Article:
Cancer Patients and COVID-19

April 2020 Vol 11, No 4
Lillie D. Shockney, RN, BS, MAS, HON-ONN-CG
Editor-in-Chief, JONS; Co-Founder, AONN+; University Distinguished Service Professor of Breast Cancer, Administrative Director, The Johns Hopkins Breast Center; Director, Johns Hopkins Cancer Survivorship Programs; Professor of Surgery and Oncology, JHU School of Medicine; Co-Creator, Work Stride-Managing Cancer at Work

Dear Navigators, Social Workers, Administrators, and Clinical Staff,

At the time I am writing this, we are in an unprecedented situation with COVID-19 declared a global pandemic. As healthcare professionals, we have an obligation to help our patients understand the risks and the ways in which they can avoid contracting COVID-19.

Patients should understand that they are immunosuppressed, which makes them vulnerable to any illness. Patients should also understand that their risk for contracting a virus is not limited to the time when they are in active treatment (surgery, radiation, or any therapy such as chemotherapy or immunotherapy); the effects of treatment can last for months.

Increased risk means increased vigilance. Patients and their caregivers should maintain social distancing practices as well as heightened hygiene practices. No handshaking, hugging, or close proximity to others. Frequent and thorough handwashing is a necessity.

What about traveling to appointments? Patients should keep their appointments unless they have flu-like symptoms. Patients who use public transportation to get to their appointments should talk with their navigator about other possible options. Wearing a hospital-grade mask and gloves may help reduce the risk of infections if going out in public is unavoidable.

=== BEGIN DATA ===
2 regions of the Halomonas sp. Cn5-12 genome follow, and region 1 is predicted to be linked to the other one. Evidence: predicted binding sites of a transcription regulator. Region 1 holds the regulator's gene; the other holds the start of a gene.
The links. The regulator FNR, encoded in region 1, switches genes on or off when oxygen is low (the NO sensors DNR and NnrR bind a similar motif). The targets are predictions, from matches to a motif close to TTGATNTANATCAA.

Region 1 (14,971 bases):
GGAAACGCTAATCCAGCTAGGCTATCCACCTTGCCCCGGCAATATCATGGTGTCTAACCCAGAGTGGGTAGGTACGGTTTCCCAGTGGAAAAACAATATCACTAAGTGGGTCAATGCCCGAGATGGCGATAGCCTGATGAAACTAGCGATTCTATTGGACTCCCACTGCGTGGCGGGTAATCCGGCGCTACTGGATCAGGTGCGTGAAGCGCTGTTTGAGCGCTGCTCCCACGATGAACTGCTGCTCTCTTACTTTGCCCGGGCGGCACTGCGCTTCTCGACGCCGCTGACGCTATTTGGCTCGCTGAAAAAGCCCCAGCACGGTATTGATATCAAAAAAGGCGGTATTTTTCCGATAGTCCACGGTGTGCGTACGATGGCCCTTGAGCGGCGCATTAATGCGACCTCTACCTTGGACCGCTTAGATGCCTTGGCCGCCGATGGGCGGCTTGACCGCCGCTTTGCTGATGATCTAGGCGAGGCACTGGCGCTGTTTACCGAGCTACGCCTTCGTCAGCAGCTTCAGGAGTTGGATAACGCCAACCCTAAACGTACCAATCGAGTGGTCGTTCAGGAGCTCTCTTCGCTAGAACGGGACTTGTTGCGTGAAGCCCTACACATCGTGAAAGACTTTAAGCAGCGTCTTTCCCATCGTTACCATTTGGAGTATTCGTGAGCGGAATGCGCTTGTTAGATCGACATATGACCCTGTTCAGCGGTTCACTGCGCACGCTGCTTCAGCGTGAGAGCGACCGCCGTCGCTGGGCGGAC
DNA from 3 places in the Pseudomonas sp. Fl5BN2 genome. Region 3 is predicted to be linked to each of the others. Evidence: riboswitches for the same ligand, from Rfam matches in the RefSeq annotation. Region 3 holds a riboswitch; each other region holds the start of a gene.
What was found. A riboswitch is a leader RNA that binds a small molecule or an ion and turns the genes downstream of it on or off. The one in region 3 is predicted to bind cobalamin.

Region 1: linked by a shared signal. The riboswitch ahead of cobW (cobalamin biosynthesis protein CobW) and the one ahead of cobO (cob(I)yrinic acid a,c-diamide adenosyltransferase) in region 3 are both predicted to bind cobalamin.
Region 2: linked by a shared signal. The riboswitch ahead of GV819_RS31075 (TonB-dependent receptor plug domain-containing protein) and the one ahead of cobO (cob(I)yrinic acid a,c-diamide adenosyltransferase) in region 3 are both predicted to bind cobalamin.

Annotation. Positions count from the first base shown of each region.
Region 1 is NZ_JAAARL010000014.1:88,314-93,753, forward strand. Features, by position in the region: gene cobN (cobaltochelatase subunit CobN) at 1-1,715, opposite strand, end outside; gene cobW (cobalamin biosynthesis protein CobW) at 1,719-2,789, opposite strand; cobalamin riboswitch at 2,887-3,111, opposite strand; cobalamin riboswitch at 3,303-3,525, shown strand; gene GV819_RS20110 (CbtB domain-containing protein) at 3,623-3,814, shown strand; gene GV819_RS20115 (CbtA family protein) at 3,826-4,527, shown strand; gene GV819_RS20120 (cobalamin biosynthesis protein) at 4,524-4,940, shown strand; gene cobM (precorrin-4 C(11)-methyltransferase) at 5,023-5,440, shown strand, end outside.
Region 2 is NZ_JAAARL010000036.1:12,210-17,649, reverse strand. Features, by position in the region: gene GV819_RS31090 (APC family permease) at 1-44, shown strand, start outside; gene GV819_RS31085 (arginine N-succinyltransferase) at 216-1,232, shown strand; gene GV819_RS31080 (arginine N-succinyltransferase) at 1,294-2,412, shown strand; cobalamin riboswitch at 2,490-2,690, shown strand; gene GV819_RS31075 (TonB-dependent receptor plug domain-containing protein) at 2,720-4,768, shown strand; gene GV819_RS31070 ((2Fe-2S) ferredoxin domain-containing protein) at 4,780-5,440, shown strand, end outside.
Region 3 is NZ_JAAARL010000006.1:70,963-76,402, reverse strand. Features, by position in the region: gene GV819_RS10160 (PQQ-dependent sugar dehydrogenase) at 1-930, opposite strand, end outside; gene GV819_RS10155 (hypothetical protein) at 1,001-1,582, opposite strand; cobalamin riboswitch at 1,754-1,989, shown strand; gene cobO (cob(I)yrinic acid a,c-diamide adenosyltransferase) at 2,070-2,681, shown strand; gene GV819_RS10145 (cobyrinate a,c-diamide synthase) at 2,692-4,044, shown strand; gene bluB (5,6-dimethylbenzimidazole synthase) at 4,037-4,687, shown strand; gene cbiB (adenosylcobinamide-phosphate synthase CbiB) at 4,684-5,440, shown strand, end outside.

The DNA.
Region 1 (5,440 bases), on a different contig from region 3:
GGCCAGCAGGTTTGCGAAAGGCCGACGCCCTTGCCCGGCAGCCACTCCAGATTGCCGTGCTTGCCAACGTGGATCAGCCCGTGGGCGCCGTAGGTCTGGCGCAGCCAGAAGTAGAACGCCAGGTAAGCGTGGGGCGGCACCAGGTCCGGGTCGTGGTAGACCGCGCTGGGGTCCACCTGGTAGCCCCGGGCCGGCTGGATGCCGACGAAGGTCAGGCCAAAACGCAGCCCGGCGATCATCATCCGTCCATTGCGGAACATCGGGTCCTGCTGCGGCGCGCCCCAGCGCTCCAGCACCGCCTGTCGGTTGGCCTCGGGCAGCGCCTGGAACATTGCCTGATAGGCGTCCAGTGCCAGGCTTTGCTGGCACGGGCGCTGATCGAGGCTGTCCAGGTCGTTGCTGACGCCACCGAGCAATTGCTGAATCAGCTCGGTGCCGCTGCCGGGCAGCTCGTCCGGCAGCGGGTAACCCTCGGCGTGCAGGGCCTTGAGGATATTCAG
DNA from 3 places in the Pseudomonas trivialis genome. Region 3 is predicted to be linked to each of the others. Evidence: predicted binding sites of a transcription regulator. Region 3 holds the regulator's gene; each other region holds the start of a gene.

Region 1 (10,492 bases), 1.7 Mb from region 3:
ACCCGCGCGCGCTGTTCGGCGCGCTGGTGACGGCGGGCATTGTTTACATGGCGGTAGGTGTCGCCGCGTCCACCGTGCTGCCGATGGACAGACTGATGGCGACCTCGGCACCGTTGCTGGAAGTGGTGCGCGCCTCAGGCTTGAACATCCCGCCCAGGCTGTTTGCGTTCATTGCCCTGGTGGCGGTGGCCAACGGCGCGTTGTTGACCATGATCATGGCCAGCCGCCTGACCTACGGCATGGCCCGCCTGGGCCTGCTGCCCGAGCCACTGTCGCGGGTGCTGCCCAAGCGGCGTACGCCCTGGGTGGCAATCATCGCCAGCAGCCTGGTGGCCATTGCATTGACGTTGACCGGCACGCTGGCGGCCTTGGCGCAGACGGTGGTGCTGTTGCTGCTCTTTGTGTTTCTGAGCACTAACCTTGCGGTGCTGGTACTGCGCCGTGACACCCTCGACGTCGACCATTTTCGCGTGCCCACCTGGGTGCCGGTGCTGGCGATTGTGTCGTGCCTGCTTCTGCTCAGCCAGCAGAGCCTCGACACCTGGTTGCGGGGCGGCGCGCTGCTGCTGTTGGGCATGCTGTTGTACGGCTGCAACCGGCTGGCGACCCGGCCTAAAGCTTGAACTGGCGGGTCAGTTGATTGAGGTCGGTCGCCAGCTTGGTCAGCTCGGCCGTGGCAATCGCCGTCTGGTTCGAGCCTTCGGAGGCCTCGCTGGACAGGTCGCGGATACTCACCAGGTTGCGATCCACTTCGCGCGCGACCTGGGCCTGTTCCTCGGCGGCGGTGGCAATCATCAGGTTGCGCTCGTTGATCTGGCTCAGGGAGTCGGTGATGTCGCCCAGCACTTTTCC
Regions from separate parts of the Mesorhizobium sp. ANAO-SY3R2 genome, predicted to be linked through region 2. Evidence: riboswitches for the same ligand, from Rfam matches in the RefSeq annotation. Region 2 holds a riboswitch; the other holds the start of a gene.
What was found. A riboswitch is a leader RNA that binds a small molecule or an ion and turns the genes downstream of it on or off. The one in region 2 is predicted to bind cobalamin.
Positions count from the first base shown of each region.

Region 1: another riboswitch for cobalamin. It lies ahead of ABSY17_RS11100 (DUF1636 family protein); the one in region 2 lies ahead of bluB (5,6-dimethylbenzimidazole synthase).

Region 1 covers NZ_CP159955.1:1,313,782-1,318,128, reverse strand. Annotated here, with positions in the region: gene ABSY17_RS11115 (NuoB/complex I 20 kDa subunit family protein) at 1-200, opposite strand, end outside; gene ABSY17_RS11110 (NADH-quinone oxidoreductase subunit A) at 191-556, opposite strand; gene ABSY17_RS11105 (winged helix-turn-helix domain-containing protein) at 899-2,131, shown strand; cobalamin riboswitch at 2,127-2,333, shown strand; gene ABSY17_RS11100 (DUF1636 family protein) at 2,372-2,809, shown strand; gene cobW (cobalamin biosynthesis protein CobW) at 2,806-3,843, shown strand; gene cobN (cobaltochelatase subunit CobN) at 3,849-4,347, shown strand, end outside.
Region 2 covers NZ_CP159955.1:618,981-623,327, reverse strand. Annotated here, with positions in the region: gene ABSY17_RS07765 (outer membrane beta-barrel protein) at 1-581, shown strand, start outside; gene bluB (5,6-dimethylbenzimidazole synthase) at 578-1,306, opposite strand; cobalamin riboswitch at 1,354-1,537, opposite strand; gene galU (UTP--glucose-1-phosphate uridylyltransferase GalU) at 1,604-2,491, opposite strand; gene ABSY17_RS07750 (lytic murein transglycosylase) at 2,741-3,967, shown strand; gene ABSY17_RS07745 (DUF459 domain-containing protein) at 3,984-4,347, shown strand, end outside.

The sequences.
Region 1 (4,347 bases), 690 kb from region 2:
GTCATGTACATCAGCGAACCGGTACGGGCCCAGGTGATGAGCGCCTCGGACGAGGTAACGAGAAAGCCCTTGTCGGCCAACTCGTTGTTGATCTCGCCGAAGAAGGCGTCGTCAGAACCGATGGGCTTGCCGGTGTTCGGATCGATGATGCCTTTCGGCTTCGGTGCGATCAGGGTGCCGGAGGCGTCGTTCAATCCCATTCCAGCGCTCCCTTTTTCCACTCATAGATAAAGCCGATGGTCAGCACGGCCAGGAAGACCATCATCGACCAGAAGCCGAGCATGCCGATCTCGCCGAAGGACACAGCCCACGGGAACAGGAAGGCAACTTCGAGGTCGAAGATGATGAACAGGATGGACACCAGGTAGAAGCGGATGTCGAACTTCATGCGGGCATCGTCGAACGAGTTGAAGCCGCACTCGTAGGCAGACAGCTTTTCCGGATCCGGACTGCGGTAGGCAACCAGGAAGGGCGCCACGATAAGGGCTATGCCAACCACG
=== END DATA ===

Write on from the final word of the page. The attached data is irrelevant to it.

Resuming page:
If your patient begins to experience flu-like symptoms, they should contact you immediately to decide the best course of action.

As healthcare providers, let’s remain a constant source of strength and support for our patients. We will support them through this pandemic with the goal of keeping them virus free.

Finally, I’d like to share with you the Academy of Oncology Nurse & Patient Navigators (AONN+) COVID-19 position statement:

“In light of the COVID-19, novel coronavirus, AONN+ is aware of the increased acuity of care the navigators are dealing with on a daily basis with patients and families. In response, we desire to support our professional members with credible resources/information they can use to educate and empower those around them as well as alleviate fears. The navigator’s primary responsibility to the patient is to follow the mandatory guidelines set by their federal, state, and/or their healthcare institution.

Patient empowerment is a key competency skill for all navigators and is reflected in the AONN+ knowledge domains as well as the National Navigation Roundtable competency domains. As discussions are held with patients, their families, and other community members, it is critical to apply insight and understanding about emotions and human responses to emotions to create and maintain positive interpersonal interactions. Please demonstrate interpersonal and communication skills that result in the effective exchange of information and collaboration across the broad range of socioeconomic and cultural backgrounds encountered daily.”

Sincerely,

Lillie Digital Signature

Lillie D. Shockney, RN, BS, MAS, HON-ONN-CG
Editor-in-Chief, JONS

University Distinguished Service Professor of Breast Cancer; Professor of Surgery, Johns Hopkins University School of Medicine; Co-Developer of Work Stride: Managing Cancer at Work, Johns Hopkins Healthcare Solutions; Co-Founder of AONN+.
This email address is being protected from spambots. You need JavaScript enabled to view it.

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Last modified: November 5, 2020

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